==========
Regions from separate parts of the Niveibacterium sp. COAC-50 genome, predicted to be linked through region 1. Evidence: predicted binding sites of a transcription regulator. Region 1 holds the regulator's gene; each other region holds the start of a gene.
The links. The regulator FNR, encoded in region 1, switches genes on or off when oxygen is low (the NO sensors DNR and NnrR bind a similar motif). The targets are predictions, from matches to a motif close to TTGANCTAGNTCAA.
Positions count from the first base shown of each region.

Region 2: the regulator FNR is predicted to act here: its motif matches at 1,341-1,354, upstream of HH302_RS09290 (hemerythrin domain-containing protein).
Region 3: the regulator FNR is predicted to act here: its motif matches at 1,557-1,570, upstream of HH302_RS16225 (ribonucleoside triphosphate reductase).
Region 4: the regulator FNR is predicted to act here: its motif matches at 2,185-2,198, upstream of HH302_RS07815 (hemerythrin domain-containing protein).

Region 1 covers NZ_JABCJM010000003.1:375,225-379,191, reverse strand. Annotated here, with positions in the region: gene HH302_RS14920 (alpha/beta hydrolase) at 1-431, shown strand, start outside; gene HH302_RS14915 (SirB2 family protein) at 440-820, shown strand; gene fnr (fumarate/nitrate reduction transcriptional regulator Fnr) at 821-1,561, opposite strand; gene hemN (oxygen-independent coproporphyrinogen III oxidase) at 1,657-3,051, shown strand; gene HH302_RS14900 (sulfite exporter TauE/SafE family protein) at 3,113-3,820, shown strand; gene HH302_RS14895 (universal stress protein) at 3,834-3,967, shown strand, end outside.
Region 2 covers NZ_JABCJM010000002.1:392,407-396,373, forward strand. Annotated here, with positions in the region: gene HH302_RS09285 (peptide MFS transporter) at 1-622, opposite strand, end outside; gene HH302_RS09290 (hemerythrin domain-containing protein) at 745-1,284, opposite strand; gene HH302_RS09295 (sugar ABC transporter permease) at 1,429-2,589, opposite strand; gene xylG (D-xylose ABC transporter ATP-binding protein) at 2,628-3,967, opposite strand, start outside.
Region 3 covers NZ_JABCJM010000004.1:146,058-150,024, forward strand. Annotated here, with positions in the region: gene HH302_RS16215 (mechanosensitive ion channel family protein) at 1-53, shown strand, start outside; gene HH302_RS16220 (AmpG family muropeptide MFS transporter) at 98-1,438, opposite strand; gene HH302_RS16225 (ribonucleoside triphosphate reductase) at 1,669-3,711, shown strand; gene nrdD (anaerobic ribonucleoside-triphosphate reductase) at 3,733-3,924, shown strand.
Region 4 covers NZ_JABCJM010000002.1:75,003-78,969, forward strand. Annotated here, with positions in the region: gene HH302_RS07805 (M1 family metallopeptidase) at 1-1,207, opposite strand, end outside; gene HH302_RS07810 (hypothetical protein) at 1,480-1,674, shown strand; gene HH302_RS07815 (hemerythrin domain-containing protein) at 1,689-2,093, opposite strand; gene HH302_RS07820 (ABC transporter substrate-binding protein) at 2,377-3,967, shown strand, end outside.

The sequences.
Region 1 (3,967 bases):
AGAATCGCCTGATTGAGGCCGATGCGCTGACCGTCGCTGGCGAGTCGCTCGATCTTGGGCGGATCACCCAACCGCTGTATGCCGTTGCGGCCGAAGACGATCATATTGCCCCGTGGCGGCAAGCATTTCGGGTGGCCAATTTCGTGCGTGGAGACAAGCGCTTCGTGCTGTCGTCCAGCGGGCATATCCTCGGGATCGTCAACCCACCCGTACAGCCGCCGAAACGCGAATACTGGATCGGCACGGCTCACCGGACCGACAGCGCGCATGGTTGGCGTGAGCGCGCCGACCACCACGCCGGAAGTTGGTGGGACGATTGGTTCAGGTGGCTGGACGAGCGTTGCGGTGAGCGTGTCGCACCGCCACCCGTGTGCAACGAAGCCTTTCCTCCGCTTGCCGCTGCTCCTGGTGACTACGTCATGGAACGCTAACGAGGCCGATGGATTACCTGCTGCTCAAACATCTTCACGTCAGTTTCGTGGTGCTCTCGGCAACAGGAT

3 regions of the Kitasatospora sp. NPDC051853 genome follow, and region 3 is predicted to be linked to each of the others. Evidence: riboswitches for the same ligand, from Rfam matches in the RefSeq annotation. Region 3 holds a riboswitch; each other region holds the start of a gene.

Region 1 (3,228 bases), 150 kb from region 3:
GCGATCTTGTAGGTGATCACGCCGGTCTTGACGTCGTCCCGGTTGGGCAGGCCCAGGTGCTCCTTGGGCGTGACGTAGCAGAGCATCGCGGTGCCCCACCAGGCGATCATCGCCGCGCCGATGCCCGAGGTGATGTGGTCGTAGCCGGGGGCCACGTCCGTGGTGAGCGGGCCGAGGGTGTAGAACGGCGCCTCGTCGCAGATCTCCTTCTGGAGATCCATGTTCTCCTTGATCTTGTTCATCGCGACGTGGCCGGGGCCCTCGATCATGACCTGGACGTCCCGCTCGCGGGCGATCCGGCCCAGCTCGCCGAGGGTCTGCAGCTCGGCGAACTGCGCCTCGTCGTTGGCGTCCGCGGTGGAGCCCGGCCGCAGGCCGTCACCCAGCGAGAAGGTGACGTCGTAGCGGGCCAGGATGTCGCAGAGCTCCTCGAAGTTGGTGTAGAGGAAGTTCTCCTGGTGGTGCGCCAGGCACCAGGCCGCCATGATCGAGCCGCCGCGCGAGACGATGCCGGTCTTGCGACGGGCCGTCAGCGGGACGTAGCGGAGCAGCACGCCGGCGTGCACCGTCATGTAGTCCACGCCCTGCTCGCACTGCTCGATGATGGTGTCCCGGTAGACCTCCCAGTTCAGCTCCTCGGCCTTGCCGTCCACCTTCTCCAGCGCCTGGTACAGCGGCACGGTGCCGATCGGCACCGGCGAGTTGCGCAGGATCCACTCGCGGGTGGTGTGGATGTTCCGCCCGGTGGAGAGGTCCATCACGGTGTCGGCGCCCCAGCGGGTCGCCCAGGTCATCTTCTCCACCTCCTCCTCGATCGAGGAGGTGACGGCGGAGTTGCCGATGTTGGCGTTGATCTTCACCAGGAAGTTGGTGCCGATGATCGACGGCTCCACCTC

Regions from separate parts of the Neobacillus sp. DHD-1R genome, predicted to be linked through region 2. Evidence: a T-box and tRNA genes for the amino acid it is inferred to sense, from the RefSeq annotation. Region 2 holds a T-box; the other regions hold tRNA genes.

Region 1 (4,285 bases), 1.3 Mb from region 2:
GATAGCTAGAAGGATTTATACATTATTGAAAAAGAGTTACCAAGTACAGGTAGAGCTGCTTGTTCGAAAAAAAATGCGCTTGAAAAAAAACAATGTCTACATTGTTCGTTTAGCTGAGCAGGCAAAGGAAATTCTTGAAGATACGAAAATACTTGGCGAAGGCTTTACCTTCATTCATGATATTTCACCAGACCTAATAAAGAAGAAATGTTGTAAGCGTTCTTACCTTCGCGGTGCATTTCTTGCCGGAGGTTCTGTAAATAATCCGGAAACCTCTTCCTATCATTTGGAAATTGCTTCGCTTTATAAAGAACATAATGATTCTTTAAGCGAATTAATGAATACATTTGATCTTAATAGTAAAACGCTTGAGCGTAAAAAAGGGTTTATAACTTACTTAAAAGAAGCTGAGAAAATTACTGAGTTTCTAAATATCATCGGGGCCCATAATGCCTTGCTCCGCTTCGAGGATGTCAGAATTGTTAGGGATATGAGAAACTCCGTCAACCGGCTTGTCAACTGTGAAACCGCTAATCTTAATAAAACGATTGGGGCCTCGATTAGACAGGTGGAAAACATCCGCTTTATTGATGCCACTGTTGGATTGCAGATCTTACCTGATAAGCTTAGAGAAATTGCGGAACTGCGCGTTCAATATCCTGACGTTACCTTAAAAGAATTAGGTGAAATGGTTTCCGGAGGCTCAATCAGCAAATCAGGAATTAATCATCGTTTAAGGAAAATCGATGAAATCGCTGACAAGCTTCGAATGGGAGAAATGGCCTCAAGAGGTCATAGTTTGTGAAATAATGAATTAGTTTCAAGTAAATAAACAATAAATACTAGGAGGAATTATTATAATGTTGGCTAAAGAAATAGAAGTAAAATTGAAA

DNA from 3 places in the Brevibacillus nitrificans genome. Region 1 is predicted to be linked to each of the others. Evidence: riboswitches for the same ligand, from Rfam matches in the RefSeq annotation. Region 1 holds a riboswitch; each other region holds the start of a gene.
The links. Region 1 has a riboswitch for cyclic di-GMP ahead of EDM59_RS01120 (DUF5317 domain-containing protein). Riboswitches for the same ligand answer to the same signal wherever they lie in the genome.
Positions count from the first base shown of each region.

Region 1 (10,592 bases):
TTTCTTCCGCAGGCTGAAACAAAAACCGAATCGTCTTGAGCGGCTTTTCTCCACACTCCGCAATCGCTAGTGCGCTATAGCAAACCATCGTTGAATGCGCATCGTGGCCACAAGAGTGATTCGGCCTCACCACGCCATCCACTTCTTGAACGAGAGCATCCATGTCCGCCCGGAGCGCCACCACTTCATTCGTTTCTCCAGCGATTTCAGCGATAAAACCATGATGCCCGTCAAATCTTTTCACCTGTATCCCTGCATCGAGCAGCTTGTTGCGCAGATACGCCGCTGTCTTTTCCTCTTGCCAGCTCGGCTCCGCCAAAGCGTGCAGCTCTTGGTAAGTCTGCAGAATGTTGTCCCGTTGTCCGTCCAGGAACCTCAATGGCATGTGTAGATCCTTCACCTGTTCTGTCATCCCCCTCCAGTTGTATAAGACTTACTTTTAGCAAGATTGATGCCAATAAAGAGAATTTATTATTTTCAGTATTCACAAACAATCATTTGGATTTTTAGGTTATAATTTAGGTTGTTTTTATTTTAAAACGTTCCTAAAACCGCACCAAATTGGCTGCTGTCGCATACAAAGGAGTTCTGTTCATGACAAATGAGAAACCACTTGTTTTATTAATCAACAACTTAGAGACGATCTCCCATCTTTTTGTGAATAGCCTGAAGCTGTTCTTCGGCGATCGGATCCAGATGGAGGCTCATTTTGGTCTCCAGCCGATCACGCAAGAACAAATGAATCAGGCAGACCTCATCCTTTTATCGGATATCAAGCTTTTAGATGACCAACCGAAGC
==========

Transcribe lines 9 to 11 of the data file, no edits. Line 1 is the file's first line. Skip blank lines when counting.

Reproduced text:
Region 3 covers NZ_JABCJM010000004.1:146,058-150,024, forward strand. Annotated here, with positions in the region: gene HH302_RS16215 (mechanosensitive ion channel family protein) at 1-53, shown strand, start outside; gene HH302_RS16220 (AmpG family muropeptide MFS transporter) at 98-1,438, opposite strand; gene HH302_RS16225 (ribonucleoside triphosphate reductase) at 1,669-3,711, shown strand; gene nrdD (anaerobic ribonucleoside-triphosphate reductase) at 3,733-3,924, shown strand.
Region 4 covers NZ_JABCJM010000002.1:75,003-78,969, forward strand. Annotated here, with positions in the region: gene HH302_RS07805 (M1 family metallopeptidase) at 1-1,207, opposite strand, end outside; gene HH302_RS07810 (hypothetical protein) at 1,480-1,674, shown strand; gene HH302_RS07815 (hemerythrin domain-containing protein) at 1,689-2,093, opposite strand; gene HH302_RS07820 (ABC transporter substrate-binding protein) at 2,377-3,967, shown strand, end outside.

The sequences.